Many moving parts are involved in cutting a deal in the cannabis sector—enough to make a dispensary or cultivation facility owner’s head spin. Processors and other industry stakeholders are also likely to have a long list of questions.
In part one of this Q&A, Claudio Miranda, co-founder of Guild Enterprises, breaks down the basics of what the industry needs to know about raising capital and consolidation trends. Check back for part two, on when to buy and sell your cannabis business and some specifics on the 2020 Cannabis Conference’s Deal-Making Summit, in which Miranda will provide detailed capital and M&A information for industry members.
Claudio Miranda: In general, I think a good theme for this whole event is going to be the fact that the capital markets are really dry right now. One way of answering that is more theoretically, like what are the theoretical ways one can raise money? The other side of that question is, what are the actual available ways that they can raise it today? Those lead to different answers because the capital is very hard to come by right now. It’s very few and far between, and the hope is that once the capital markets free up again, we’ll have a more diverse set of options for operators, let’s put it that way.
Basically, I think the best way to do it right now, I would say, where we are seeing the most traction, is capital coming from multi-state operators. They tend to be ones that, at least on the face of it, seem to be most capitalized, and as multi-state operators, a lot of them are establishing more vertical infrastructure across multiple states. They have a team of people and the financial resources to help a vertically integrated company further develop that model, because again, it’s a model that seems to be one that they’re actively working on. That’s a bit of a general statement. There are some MSOs that are just retail-only, but there certainly are some that are more vertically integrated in that regard. At least where we’re seeing money coming from right now is from MSOs as one of the main sources.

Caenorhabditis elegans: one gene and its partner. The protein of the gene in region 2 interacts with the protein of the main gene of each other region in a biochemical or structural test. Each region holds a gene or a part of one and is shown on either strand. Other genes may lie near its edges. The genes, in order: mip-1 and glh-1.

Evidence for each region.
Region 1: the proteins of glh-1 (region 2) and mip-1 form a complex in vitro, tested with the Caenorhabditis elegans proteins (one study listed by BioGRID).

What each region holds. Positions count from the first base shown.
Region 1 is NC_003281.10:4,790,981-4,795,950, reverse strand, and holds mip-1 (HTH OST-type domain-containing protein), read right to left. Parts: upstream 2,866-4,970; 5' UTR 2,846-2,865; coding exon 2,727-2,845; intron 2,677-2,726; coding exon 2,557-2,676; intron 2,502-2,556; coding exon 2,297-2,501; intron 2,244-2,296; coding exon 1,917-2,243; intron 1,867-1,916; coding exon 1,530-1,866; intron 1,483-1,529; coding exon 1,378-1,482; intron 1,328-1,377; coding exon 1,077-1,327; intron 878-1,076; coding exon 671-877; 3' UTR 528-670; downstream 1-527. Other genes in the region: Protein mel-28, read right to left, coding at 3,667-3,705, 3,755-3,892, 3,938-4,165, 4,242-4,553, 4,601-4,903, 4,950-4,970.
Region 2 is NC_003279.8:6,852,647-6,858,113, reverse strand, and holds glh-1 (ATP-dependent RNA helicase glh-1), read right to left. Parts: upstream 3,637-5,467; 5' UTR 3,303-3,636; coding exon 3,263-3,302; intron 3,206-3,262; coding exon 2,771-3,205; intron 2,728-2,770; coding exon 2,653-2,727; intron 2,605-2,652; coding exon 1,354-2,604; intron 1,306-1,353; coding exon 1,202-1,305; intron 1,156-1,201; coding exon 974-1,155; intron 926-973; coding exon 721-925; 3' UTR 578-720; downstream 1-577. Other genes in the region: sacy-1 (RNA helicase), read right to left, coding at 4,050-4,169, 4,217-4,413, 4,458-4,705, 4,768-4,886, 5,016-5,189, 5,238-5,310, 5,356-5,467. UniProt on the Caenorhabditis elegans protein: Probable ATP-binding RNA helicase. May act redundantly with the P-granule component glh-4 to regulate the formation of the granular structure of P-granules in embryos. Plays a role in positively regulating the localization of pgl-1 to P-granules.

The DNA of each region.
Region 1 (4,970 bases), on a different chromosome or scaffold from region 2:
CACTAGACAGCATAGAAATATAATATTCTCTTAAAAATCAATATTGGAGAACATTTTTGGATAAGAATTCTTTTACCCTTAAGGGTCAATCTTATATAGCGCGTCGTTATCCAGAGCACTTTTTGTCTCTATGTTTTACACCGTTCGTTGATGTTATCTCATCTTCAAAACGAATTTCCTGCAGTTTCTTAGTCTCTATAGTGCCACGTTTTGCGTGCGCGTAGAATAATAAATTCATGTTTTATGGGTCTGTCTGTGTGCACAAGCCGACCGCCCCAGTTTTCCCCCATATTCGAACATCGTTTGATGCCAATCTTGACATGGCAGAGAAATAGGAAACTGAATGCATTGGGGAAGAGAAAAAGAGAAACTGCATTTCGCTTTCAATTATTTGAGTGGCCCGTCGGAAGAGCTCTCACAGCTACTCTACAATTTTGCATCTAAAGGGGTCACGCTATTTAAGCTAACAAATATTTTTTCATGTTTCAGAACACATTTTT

Another option there is that we’re just seeing a lot of private equity—more high net worth individuals or private equity groups that are coming together to get in the cannabis industry. The thing is there, for vertically integrated operation, they’re very capital-intensive, as opposed to someone that just wants to, let’s say, start a small mom-and-pop edibles brand. The capital requirements are very different. If you’re vertically integrated, by definition, you’re going to be spending a lot of money on CapEx for a grow, potentially for a retail space and, depending on how vertically integrated, for distribution infrastructure. It’s very CapEx-heavy to undergo a vertically integrated plan like that. So, you can’t be looking at small mom-and-pop investors, you can’t be looking at angel investors that are singular because those types of investors tend to write small checks. What you’re looking for, then, is you’re going to have to have larger, more well-capitalized groups coming in that have an appetite for capital-intensive operations. And that, again, is why I went to the MSOs as kind of the best example of that — or some of these private equity groups, or another example of that is like a SPAC, a special purpose acquisition company, that has raised $100 million-plus specifically for this purpose.